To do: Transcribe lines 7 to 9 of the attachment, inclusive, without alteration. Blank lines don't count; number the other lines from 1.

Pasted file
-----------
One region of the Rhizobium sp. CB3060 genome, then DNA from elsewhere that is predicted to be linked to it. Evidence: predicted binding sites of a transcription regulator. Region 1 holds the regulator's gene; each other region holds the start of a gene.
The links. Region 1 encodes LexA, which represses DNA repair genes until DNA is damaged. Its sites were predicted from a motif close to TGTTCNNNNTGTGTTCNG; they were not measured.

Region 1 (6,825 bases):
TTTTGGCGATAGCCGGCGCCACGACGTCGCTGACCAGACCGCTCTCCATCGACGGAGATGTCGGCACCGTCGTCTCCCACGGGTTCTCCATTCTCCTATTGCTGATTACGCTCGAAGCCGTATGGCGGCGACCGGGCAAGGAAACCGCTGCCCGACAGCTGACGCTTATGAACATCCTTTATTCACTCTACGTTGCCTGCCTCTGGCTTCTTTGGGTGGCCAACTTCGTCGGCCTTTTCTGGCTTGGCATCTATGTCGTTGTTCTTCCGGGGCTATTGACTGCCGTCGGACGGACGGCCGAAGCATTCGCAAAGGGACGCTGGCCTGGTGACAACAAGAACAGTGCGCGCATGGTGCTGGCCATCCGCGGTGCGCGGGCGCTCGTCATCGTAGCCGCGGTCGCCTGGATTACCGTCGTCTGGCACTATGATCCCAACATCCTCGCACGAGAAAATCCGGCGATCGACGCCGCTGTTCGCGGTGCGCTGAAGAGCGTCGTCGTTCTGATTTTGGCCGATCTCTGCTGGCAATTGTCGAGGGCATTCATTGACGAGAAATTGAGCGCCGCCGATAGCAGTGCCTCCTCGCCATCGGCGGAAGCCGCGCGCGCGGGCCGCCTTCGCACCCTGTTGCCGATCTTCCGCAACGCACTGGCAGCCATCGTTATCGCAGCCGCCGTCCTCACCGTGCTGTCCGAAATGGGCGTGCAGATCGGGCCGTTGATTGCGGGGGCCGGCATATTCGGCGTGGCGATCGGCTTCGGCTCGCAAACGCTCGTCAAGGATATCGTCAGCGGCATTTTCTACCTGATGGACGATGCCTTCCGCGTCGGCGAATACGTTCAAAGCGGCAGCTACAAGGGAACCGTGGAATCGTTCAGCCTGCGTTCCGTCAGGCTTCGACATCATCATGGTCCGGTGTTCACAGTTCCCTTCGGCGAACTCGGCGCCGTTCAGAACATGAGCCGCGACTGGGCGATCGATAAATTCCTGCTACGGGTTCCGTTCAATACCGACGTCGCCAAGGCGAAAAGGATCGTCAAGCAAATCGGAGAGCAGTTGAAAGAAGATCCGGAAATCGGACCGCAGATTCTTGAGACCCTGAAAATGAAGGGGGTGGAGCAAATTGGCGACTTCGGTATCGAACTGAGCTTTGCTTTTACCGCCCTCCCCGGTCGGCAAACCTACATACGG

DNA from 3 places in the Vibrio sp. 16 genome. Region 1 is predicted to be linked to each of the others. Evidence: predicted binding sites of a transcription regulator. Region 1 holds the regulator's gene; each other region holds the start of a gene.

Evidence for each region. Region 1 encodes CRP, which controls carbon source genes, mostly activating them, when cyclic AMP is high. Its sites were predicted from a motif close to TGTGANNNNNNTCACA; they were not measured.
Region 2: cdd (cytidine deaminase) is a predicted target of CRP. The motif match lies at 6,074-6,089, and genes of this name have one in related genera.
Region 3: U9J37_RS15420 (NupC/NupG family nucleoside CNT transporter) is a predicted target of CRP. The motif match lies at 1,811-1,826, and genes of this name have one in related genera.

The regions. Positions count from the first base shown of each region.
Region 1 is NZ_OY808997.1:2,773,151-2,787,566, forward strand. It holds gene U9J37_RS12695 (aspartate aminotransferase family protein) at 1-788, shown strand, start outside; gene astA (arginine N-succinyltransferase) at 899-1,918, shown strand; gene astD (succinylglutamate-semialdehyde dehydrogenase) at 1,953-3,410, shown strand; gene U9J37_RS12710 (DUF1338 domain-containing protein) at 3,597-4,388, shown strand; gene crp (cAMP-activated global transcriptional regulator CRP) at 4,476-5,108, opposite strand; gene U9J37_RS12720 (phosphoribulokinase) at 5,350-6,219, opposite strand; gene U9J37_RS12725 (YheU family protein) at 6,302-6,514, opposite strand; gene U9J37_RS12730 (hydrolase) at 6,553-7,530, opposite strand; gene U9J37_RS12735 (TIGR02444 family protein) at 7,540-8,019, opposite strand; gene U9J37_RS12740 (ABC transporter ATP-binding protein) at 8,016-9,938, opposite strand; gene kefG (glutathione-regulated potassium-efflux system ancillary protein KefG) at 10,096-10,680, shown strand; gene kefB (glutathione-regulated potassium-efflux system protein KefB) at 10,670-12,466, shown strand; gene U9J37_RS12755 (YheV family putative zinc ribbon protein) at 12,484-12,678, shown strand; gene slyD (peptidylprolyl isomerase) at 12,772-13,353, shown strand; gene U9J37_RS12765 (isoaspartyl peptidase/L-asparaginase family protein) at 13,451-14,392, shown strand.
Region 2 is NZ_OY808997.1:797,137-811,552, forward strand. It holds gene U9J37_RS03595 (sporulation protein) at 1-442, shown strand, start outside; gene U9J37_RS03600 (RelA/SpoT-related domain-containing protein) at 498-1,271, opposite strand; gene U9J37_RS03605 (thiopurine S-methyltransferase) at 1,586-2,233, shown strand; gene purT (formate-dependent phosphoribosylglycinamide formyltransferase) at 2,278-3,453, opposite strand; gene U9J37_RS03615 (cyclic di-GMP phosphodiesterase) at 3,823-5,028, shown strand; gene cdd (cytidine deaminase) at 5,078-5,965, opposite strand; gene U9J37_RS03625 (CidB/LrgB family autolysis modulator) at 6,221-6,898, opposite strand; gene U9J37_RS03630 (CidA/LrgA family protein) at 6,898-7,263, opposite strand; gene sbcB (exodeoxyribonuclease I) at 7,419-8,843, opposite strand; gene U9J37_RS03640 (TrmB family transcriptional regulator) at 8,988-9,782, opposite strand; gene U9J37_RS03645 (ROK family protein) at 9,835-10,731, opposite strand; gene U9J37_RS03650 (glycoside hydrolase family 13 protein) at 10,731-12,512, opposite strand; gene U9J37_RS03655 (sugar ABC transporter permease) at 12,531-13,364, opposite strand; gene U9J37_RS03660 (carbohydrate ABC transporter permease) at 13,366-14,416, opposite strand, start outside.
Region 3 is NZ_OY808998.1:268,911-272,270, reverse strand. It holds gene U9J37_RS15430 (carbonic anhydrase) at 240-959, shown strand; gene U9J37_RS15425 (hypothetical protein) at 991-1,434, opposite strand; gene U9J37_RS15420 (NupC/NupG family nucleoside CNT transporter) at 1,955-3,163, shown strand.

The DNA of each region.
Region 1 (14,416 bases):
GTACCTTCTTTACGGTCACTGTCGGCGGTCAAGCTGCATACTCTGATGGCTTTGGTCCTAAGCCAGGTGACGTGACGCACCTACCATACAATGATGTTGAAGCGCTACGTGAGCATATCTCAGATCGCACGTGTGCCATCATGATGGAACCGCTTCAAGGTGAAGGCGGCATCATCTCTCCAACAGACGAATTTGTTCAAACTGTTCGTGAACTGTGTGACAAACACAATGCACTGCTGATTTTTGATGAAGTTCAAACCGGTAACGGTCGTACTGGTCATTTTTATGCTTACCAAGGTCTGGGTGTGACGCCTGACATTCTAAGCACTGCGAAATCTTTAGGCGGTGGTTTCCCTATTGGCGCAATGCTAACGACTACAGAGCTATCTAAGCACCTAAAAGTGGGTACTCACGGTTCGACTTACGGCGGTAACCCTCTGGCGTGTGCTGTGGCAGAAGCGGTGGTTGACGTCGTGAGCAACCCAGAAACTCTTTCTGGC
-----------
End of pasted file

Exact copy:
Region 2: cdd (cytidine deaminase) is a predicted target of CRP. The motif match lies at 6,074-6,089, and genes of this name have one in related genera.
Region 3: U9J37_RS15420 (NupC/NupG family nucleoside CNT transporter) is a predicted target of CRP. The motif match lies at 1,811-1,826, and genes of this name have one in related genera.

The regions. Positions count from the first base shown of each region.